• Congratulations you are now a Tenured Professor at a Major university. There are many important responsibilities that come with the Job. It is important to be available to respond to your students needs and progress. The Majority of Professors develop regular office hours for these purpose usually 3-6hrs out side of class. You will also have a class load of 12-16hrs. As a Tenured Professor you will be doing much more research than the assistant professors so some of the class responsibility will be on them.
  • You will have to keep up to date on the latest breakthroughs in research techniques and software. You will also need to keep up to date on the research of colleagues around the world. In order to fund your research you will need to write grants asking for money. Also you will be required to serve on committees at your college and make evaluations of colleagues and students.
  • There are many rewards that come with being a chemistry professor, your job will be very stable and you will have very few overseers. Your hours will be very flexible during the year and you will have the summer months to research. You may also have the opportunity to work with other professors around the world. Being a chemistry professor allows to work with people just as passionate about chemistry as you are and there is nothing better than that.

How to become a Chemistry Professor How to become a Chemistry Professor Presentation Transcript

  • Chemistry Professor
    The Long Road to the Other Side of the Desk
    By Alexandra Tamerius
  • Fresh Out of High School?
    SAT/ACT
    Résumé
    Scholarships
    Choose A School
    Apply
    Entrance Exams
    Register
    Tuition 38,454
  • What are My Classes?
    Freshman Year
    Fall
    Principles of Chem. I 4hrs
    Rhetoric 4hrs
    Mathematics 22M 4hrs
    GE or Foreign Language 6hrs
    Spring
    Principles of Chem. II 4hrs
    Rhetoric or Literature 4hrs
    Calc I 22M 4hrs
    GE or Foreign Language 3hrs
    Sophomore Year
    Fall
    Organic for Majors I 3hrs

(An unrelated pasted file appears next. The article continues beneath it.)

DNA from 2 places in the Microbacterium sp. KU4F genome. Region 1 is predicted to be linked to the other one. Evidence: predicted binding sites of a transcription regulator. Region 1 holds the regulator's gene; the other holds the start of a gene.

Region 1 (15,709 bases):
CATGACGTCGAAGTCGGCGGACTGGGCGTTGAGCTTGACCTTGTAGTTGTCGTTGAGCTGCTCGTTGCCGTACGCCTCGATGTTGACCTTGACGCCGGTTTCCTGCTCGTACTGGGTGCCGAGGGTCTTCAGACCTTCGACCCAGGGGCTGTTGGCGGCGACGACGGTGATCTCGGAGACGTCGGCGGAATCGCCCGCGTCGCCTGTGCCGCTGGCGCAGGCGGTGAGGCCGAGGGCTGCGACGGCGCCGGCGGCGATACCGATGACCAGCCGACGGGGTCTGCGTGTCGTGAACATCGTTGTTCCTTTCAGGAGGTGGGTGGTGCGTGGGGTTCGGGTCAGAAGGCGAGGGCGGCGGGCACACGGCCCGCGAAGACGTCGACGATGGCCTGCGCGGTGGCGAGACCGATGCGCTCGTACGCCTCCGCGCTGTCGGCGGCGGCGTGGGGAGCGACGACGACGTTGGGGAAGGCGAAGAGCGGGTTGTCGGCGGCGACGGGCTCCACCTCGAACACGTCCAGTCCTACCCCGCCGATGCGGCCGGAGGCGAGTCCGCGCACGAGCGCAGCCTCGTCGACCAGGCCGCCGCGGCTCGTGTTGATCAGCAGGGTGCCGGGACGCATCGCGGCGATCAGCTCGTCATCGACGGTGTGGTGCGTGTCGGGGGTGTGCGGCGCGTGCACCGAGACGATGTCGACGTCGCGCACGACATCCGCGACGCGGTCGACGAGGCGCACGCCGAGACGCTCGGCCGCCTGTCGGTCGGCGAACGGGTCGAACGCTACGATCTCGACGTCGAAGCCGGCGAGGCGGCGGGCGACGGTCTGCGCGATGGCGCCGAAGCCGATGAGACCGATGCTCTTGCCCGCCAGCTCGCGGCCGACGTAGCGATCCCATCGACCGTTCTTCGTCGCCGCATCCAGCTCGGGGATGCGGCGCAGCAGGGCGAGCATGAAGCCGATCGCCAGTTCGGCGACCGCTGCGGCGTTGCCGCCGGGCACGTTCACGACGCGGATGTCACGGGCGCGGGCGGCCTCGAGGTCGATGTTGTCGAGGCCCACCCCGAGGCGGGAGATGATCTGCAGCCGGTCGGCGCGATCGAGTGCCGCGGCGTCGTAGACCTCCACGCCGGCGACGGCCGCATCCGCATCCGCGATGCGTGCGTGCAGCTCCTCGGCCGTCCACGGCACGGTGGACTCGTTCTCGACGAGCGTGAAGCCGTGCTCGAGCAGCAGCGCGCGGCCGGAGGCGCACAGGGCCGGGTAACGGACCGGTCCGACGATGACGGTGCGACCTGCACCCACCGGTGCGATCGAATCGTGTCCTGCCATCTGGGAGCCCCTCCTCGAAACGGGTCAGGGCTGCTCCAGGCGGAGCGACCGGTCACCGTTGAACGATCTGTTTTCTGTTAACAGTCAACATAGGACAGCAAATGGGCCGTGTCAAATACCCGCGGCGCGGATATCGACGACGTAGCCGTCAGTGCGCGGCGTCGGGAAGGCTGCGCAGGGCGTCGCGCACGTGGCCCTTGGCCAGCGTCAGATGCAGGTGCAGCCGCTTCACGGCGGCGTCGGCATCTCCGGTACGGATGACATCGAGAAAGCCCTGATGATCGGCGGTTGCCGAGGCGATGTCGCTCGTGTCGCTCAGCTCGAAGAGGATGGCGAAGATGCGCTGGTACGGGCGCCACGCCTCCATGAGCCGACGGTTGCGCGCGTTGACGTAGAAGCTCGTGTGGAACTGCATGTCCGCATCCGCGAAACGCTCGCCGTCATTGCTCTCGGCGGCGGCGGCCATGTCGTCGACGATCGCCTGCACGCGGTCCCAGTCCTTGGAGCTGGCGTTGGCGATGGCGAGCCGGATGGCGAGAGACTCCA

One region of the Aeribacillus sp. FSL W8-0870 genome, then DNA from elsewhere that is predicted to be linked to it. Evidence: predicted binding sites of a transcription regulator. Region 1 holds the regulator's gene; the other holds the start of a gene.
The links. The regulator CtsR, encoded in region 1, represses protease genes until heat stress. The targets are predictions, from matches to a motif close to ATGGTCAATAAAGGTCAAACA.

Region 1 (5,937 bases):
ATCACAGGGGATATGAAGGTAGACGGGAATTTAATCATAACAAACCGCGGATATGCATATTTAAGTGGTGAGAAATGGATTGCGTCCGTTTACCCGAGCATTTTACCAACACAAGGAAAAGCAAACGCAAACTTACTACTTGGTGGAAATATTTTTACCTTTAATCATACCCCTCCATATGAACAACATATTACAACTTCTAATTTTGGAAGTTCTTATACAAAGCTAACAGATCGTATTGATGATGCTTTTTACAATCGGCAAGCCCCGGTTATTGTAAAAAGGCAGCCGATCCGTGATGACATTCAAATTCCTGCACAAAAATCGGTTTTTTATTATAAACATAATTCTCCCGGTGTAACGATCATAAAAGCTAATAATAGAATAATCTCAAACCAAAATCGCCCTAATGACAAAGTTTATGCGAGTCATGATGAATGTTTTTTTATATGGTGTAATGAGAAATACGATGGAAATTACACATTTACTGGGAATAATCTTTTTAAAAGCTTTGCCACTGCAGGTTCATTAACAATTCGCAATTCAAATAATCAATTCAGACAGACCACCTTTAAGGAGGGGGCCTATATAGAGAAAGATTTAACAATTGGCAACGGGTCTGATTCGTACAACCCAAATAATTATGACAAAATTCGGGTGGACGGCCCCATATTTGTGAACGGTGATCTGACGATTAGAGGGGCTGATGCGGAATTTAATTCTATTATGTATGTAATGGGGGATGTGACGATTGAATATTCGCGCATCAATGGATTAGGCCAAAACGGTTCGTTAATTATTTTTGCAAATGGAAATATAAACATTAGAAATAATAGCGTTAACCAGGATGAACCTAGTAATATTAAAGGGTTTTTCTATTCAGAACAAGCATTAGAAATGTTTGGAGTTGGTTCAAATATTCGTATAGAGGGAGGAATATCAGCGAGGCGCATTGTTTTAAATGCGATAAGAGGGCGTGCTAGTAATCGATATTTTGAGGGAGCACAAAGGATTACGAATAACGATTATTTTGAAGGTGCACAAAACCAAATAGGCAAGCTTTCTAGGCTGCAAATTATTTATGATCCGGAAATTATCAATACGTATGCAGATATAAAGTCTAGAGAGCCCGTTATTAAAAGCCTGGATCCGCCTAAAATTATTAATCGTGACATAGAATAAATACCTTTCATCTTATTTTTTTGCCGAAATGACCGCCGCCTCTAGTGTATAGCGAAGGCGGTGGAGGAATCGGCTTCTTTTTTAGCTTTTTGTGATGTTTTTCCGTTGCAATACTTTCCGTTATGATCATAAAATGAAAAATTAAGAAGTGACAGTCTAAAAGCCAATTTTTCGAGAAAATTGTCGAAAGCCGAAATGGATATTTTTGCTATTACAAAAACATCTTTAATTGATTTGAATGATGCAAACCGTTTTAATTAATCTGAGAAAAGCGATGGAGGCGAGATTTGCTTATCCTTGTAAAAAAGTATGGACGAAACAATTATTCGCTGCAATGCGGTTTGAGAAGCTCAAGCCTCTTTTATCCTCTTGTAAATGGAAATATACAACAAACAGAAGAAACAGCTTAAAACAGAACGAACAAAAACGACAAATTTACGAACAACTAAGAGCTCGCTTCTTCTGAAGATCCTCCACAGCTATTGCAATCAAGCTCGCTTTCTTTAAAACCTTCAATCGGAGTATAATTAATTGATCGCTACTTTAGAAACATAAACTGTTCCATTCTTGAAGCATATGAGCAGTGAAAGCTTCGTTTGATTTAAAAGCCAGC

Basic Measurements 3hrs
    Calc II 4hrs
    Physics I 4hrs
    GE or Foreign Language 3hrs
    Spring
    Organic for Major II 3hrs
    Organic Lab for Majors 3hrs
    Inorganic Chemistry 2hrs
    Physics II 4hrs
    GE or Foreign Language 3hrs
  • More Classes?
    Junior Year
    Fall
    Analytical Chem. I 3hrs
    Physical Chem. II 3hrs
    Inorganic Chem. Lab 3hrs
    Foreign Language 4hrs
    GE or electives 3hrs
    Spring
    Analytical Chem. II 3hrs
    Physical Chem. II 3hrs
    Analytical Measurements 3hrs
    Foreign Language 4hrs
    GE or electives 3hrs
    Senior Year
    Fall
    Physical Measurements 3hrs
    Advanced Inorganic Chem 3hrs
    Undergraduate Research 2hrs
    GE Electives Foreign Lang 6hrs
     
    Spring
    Undergraduate Research 2hrs
    GE electives Foreign Lang 12hrs
  • What about Graduate School?
    GRE
    Find a school
    Résumé
    previous experience
    Recommendations
  • PhD Program?
    No Masters Degree Required
    Find a good Professor
    Thesis
    A research project that explores an original idea
  • How About a Job?
    Small Schools
    More classes
    Less Pay
    Less Research
    More intimate classes
    Fewer hours out of Class
    Large Schools
    Fewer Classes
    More Pay
    More Research
    Large Classes
    More Responsibilities
    More Time Grading
  • When Do I Become a Full Professor?
    lecturers 52,436
    instructors 45,977
    assistants 63,827
    associates 76,147
    tenured 108,749
  • I Have Tenure, What Now?
    Class
    Lesson Plan
    Presentation and Lectures
    Lab Design
    Devise and Grade assignments and Tests
    Research
    Oversee Grad Students
    Research projects
    Publish Findings
  • More Responsibilities?
    Latest developments in Field
    Latest Software
    Committees
    Evaluations
    Grants
  • So What are the Rewards?
    Flexible hours
    Summer Months
    Few Overseers
    Job Stability
    Intellectually stimulating
  • Bibliography
    “Estimated Costs of Attendance 2011-12” University of Iowa. 2005. Web. 5/3/11
    “Graduate Fall and Spring Terms 2011-2012” MIT. Web. 5/4/11
     
    “Graduate Program” MIT Chemistry. Web. 5/4/11
     
    “Teachers-Postsecondary” Occupational Outlook Handbook, 2009-2010. Bureau of Labor Statistics. Dec 17, 2009. Web. 5/2/11.
     
    “Typical Schedule of Courses for the Chemistry Major” Department of Chemistry. University of Iowa. 2003. Web. 5/3/11.
    Comics. PhDcomics. Web. 5/12/11.